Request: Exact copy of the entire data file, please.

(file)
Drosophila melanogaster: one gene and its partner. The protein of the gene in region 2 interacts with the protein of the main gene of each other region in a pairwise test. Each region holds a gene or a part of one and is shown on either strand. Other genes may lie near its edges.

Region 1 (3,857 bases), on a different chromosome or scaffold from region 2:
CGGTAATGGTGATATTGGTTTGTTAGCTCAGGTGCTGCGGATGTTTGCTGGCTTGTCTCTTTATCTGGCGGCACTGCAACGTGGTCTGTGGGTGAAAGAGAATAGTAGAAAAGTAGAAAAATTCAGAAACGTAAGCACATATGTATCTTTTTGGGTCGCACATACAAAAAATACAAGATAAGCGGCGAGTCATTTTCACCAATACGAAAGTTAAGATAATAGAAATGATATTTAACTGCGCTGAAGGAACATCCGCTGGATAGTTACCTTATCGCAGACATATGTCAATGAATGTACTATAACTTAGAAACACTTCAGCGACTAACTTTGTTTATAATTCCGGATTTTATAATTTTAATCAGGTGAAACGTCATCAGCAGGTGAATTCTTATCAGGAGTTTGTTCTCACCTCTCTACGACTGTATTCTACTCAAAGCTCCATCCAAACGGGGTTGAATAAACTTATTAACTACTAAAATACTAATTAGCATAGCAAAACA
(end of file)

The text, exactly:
Drosophila melanogaster: one gene and its partner. The protein of the gene in region 2 interacts with the protein of the main gene of each other region in a pairwise test. Each region holds a gene or a part of one and is shown on either strand. Other genes may lie near its edges.

Region 1 (3,857 bases), on a different chromosome or scaffold from region 2:
CGGTAATGGTGATATTGGTTTGTTAGCTCAGGTGCTGCGGATGTTTGCTGGCTTGTCTCTTTATCTGGCGGCACTGCAACGTGGTCTGTGGGTGAAAGAGAATAGTAGAAAAGTAGAAAAATTCAGAAACGTAAGCACATATGTATCTTTTTGGGTCGCACATACAAAAAATACAAGATAAGCGGCGAGTCATTTTCACCAATACGAAAGTTAAGATAATAGAAATGATATTTAACTGCGCTGAAGGAACATCCGCTGGATAGTTACCTTATCGCAGACATATGTCAATGAATGTACTATAACTTAGAAACACTTCAGCGACTAACTTTGTTTATAATTCCGGATTTTATAATTTTAATCAGGTGAAACGTCATCAGCAGGTGAATTCTTATCAGGAGTTTGTTCTCACCTCTCTACGACTGTATTCTACTCAAAGCTCCATCCAAACGGGGTTGAATAAACTTATTAACTACTAAAATACTAATTAGCATAGCAAAACA